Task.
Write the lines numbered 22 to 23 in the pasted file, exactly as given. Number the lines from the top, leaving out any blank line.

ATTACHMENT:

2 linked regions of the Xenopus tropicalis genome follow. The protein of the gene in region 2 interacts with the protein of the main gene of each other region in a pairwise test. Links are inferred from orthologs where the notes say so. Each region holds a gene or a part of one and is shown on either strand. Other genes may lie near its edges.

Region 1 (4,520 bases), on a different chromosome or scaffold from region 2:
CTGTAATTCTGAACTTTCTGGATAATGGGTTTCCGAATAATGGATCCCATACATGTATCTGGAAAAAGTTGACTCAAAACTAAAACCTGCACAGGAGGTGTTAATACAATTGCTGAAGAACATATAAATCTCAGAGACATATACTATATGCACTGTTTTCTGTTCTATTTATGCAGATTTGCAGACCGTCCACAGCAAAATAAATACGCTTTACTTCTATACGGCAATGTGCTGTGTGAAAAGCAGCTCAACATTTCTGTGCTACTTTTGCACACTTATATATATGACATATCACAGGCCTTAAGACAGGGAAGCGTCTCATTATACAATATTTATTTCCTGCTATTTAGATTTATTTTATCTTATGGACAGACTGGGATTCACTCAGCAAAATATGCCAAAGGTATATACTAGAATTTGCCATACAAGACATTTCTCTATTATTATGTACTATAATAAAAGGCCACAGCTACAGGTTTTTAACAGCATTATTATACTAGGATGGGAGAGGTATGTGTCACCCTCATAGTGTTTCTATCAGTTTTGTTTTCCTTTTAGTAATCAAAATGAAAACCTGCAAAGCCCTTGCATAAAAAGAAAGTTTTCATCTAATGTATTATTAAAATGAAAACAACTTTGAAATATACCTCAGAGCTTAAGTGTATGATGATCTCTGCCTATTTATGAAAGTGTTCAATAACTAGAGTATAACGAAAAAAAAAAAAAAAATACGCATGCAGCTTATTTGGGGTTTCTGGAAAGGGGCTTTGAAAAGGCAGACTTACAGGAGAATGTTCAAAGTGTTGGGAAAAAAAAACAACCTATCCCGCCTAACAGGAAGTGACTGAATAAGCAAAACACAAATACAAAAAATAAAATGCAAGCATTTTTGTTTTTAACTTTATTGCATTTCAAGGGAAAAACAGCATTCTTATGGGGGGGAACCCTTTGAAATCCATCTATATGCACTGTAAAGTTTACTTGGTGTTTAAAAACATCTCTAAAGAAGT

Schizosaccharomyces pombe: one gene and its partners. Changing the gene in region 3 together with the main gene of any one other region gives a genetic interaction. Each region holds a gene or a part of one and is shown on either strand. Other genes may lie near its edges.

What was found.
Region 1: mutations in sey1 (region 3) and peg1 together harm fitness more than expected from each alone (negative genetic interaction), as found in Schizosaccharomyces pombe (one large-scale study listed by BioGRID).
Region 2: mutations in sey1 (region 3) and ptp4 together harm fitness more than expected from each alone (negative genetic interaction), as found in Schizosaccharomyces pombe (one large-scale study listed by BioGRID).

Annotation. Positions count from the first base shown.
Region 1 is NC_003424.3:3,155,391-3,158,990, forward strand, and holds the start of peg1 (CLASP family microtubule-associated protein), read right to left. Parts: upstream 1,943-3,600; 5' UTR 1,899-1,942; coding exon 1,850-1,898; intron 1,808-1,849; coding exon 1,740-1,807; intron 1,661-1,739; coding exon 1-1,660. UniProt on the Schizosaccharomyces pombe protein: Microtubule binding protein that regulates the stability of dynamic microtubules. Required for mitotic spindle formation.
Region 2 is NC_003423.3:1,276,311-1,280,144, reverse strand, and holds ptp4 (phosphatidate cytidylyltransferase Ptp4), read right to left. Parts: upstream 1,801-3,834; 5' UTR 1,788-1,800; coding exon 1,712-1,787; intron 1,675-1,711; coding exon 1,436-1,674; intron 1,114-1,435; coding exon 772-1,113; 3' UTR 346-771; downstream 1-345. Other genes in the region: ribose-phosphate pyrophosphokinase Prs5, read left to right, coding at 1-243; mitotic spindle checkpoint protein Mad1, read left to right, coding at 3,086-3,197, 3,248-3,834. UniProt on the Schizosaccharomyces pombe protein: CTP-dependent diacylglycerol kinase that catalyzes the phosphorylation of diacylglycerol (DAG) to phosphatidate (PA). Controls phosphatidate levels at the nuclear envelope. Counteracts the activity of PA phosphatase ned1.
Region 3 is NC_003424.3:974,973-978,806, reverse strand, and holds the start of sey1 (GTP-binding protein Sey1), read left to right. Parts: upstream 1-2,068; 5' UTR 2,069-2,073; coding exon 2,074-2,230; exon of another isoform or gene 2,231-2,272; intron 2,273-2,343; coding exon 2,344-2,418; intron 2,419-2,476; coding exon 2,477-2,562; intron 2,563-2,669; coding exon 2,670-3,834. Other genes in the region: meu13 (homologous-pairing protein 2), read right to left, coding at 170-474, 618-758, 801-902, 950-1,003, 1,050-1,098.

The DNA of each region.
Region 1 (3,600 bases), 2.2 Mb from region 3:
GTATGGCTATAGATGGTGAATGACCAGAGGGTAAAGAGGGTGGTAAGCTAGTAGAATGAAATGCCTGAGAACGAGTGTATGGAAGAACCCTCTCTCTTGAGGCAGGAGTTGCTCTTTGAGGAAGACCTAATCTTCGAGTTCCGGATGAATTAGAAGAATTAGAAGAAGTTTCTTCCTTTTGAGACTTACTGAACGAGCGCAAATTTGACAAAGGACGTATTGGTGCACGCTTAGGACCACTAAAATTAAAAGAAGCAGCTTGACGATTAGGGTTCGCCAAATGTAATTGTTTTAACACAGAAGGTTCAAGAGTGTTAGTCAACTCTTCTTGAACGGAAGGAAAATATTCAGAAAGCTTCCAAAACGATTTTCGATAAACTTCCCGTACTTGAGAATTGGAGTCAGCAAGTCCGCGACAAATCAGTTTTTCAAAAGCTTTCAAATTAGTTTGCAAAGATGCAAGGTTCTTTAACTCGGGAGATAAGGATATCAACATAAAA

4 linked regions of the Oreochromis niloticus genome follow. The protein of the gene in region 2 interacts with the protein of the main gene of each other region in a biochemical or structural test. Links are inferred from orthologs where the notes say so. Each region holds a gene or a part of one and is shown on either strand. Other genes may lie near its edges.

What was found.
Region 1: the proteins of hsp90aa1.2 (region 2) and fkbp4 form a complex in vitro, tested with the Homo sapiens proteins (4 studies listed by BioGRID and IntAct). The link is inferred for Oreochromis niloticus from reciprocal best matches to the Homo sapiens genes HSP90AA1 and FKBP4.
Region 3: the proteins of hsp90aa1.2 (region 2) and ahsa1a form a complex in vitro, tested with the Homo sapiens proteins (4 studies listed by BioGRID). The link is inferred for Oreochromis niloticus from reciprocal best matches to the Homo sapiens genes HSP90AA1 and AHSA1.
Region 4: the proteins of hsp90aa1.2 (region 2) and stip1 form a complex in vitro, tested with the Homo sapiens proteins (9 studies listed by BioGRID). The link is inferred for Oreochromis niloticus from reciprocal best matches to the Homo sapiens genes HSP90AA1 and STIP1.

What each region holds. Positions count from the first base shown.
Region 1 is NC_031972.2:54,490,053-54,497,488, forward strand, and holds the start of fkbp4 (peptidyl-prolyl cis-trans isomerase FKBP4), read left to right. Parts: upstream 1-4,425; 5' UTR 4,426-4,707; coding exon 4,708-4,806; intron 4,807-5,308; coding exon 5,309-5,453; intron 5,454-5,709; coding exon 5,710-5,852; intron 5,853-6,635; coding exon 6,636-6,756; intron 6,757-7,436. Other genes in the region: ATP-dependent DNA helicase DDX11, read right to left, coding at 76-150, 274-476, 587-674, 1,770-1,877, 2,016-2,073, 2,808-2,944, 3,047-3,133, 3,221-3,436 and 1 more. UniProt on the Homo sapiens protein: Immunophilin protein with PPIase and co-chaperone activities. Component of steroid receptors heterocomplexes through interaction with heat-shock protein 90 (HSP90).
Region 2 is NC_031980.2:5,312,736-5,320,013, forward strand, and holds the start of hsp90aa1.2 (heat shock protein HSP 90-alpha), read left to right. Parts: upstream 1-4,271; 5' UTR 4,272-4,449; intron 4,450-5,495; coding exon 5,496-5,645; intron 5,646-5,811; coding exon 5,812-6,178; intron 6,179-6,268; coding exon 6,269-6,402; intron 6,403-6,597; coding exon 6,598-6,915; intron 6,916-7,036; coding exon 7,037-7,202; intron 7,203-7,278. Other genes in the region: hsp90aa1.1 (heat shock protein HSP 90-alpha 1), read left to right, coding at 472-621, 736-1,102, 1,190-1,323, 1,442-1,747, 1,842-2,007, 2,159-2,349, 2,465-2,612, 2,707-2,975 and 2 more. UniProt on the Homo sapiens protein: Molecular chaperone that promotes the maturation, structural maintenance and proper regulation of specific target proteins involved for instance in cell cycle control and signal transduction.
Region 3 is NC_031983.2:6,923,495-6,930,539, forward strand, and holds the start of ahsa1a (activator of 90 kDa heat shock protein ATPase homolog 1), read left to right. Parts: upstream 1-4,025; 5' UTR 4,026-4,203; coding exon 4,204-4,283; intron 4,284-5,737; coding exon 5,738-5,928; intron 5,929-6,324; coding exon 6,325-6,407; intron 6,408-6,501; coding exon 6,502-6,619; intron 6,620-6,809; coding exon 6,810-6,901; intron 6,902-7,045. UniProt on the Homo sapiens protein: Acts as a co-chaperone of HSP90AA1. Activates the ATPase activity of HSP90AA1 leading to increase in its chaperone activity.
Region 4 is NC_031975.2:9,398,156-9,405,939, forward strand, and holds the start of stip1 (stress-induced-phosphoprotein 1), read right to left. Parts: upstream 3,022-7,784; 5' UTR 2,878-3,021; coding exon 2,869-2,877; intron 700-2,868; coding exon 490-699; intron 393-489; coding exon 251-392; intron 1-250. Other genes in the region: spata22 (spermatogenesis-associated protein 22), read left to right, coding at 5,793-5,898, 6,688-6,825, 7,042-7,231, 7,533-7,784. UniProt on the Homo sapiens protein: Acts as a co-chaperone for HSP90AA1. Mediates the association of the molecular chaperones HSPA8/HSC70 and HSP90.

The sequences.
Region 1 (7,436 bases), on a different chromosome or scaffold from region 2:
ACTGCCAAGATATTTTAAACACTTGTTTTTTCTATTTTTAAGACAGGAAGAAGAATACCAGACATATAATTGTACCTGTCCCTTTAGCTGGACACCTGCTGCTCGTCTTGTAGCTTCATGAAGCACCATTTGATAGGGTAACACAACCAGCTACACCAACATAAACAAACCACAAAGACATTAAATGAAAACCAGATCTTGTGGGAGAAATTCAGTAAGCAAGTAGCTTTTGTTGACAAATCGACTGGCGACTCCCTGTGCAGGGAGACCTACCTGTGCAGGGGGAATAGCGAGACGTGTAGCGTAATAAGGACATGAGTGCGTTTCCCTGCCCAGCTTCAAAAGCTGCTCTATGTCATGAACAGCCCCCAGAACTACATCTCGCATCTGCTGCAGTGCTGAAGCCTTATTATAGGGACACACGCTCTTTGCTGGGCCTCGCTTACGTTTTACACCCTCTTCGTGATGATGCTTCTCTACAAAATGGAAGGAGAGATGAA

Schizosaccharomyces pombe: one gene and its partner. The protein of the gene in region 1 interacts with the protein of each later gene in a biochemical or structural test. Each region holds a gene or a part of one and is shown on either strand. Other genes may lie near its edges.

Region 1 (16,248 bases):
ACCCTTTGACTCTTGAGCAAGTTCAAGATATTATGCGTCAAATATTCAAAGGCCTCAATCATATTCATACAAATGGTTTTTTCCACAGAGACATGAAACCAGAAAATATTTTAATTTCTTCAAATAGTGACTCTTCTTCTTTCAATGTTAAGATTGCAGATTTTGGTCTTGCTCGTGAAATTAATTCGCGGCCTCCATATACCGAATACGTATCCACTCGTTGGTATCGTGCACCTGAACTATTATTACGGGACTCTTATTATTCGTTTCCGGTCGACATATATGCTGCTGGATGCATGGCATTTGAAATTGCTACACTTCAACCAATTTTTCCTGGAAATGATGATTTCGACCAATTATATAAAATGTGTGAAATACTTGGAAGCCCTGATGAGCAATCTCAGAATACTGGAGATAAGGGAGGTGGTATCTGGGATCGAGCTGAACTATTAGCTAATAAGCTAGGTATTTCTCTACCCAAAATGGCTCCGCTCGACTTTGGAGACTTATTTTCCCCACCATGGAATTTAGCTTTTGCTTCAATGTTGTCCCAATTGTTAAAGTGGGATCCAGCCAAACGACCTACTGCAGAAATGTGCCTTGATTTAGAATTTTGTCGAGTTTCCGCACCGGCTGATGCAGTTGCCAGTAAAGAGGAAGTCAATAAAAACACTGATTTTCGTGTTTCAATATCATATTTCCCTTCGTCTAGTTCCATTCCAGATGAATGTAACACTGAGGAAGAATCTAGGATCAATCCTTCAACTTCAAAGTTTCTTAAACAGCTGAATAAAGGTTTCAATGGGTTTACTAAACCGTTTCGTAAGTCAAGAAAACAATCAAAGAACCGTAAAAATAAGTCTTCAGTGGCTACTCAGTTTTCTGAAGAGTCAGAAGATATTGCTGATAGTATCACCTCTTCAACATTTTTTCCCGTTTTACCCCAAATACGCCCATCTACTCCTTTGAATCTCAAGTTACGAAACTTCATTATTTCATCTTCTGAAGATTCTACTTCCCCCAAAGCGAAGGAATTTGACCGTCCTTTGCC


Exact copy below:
Region 2 is NC_031980.2:5,312,736-5,320,013, forward strand, and holds the start of hsp90aa1.2 (heat shock protein HSP 90-alpha), read left to right. Parts: upstream 1-4,271; 5' UTR 4,272-4,449; intron 4,450-5,495; coding exon 5,496-5,645; intron 5,646-5,811; coding exon 5,812-6,178; intron 6,179-6,268; coding exon 6,269-6,402; intron 6,403-6,597; coding exon 6,598-6,915; intron 6,916-7,036; coding exon 7,037-7,202; intron 7,203-7,278. Other genes in the region: hsp90aa1.1 (heat shock protein HSP 90-alpha 1), read left to right, coding at 472-621, 736-1,102, 1,190-1,323, 1,442-1,747, 1,842-2,007, 2,159-2,349, 2,465-2,612, 2,707-2,975 and 2 more. UniProt on the Homo sapiens protein: Molecular chaperone that promotes the maturation, structural maintenance and proper regulation of specific target proteins involved for instance in cell cycle control and signal transduction.
Region 3 is NC_031983.2:6,923,495-6,930,539, forward strand, and holds the start of ahsa1a (activator of 90 kDa heat shock protein ATPase homolog 1), read left to right. Parts: upstream 1-4,025; 5' UTR 4,026-4,203; coding exon 4,204-4,283; intron 4,284-5,737; coding exon 5,738-5,928; intron 5,929-6,324; coding exon 6,325-6,407; intron 6,408-6,501; coding exon 6,502-6,619; intron 6,620-6,809; coding exon 6,810-6,901; intron 6,902-7,045. UniProt on the Homo sapiens protein: Acts as a co-chaperone of HSP90AA1. Activates the ATPase activity of HSP90AA1 leading to increase in its chaperone activity.